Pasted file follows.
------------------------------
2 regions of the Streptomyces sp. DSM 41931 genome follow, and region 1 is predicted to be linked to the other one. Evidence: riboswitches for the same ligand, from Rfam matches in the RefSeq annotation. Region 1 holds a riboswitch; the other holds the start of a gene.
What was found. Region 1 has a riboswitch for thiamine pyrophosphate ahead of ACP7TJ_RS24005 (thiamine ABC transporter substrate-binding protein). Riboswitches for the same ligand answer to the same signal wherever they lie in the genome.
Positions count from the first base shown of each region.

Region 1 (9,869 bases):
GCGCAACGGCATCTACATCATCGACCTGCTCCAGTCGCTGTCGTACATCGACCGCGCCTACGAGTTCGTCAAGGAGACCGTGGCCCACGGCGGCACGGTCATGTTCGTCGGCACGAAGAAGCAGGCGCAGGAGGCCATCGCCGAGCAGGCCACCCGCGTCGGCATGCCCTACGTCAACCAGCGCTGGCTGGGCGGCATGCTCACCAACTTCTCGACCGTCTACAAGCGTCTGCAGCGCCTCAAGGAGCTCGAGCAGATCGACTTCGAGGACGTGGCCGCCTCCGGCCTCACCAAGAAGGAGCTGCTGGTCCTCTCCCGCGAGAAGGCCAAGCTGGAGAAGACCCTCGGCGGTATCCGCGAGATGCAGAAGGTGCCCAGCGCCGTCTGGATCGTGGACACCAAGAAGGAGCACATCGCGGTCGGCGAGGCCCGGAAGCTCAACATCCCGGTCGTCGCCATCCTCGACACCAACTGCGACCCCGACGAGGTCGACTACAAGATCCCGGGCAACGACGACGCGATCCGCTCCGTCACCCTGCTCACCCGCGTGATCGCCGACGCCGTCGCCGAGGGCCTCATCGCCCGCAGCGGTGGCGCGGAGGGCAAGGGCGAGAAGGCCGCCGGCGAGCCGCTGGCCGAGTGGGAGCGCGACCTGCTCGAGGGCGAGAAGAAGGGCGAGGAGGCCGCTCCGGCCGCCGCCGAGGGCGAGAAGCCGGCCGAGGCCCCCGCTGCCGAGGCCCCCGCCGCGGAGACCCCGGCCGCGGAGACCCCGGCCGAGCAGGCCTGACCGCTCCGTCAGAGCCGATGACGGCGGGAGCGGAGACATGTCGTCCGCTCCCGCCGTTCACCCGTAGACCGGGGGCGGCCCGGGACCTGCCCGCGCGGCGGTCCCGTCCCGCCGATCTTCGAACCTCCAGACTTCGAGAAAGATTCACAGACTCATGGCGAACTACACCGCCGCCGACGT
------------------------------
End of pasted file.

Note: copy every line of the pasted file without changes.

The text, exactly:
2 regions of the Streptomyces sp. DSM 41931 genome follow, and region 1 is predicted to be linked to the other one. Evidence: riboswitches for the same ligand, from Rfam matches in the RefSeq annotation. Region 1 holds a riboswitch; the other holds the start of a gene.
What was found. Region 1 has a riboswitch for thiamine pyrophosphate ahead of ACP7TJ_RS24005 (thiamine ABC transporter substrate-binding protein). Riboswitches for the same ligand answer to the same signal wherever they lie in the genome.
Positions count from the first base shown of each region.

Region 1 (9,869 bases):
GCGCAACGGCATCTACATCATCGACCTGCTCCAGTCGCTGTCGTACATCGACCGCGCCTACGAGTTCGTCAAGGAGACCGTGGCCCACGGCGGCACGGTCATGTTCGTCGGCACGAAGAAGCAGGCGCAGGAGGCCATCGCCGAGCAGGCCACCCGCGTCGGCATGCCCTACGTCAACCAGCGCTGGCTGGGCGGCATGCTCACCAACTTCTCGACCGTCTACAAGCGTCTGCAGCGCCTCAAGGAGCTCGAGCAGATCGACTTCGAGGACGTGGCCGCCTCCGGCCTCACCAAGAAGGAGCTGCTGGTCCTCTCCCGCGAGAAGGCCAAGCTGGAGAAGACCCTCGGCGGTATCCGCGAGATGCAGAAGGTGCCCAGCGCCGTCTGGATCGTGGACACCAAGAAGGAGCACATCGCGGTCGGCGAGGCCCGGAAGCTCAACATCCCGGTCGTCGCCATCCTCGACACCAACTGCGACCCCGACGAGGTCGACTACAAGATCCCGGGCAACGACGACGCGATCCGCTCCGTCACCCTGCTCACCCGCGTGATCGCCGACGCCGTCGCCGAGGGCCTCATCGCCCGCAGCGGTGGCGCGGAGGGCAAGGGCGAGAAGGCCGCCGGCGAGCCGCTGGCCGAGTGGGAGCGCGACCTGCTCGAGGGCGAGAAGAAGGGCGAGGAGGCCGCTCCGGCCGCCGCCGAGGGCGAGAAGCCGGCCGAGGCCCCCGCTGCCGAGGCCCCCGCCGCGGAGACCCCGGCCGCGGAGACCCCGGCCGAGCAGGCCTGACCGCTCCGTCAGAGCCGATGACGGCGGGAGCGGAGACATGTCGTCCGCTCCCGCCGTTCACCCGTAGACCGGGGGCGGCCCGGGACCTGCCCGCGCGGCGGTCCCGTCCCGCCGATCTTCGAACCTCCAGACTTCGAGAAAGATTCACAGACTCATGGCGAACTACACCGCCGCCGACGT